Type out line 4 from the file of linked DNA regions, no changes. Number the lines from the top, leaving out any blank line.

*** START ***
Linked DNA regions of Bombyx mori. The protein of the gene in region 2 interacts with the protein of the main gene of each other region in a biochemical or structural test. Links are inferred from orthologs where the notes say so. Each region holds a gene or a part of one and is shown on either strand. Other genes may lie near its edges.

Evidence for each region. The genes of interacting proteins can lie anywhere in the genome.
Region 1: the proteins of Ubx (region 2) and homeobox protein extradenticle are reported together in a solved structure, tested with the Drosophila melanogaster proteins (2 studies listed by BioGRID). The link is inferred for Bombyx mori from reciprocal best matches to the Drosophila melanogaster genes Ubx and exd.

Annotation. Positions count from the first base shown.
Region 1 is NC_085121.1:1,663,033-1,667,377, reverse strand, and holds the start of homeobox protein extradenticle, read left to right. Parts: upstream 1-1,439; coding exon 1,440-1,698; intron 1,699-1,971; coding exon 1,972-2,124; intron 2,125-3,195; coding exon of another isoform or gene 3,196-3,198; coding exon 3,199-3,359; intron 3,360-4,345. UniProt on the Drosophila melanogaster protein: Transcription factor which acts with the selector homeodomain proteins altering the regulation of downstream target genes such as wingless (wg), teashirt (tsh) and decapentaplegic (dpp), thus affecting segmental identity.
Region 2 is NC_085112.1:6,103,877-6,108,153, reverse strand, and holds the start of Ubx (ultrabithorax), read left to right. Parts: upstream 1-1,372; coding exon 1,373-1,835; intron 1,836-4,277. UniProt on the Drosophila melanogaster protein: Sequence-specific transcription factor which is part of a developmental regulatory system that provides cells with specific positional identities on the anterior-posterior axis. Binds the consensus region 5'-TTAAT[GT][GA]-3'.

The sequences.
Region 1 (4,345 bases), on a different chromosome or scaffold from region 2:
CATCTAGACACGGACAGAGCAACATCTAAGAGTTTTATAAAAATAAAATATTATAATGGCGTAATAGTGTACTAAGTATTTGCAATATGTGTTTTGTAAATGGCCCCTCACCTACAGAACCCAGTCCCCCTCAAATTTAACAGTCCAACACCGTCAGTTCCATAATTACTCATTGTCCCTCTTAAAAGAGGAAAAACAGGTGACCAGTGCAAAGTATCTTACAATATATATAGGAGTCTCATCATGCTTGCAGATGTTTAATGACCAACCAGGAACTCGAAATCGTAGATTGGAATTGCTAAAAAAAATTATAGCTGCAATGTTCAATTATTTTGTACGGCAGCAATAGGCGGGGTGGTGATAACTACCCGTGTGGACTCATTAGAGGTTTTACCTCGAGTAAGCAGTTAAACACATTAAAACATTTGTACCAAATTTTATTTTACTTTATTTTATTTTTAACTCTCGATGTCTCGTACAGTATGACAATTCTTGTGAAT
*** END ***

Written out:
Annotation. Positions count from the first base shown.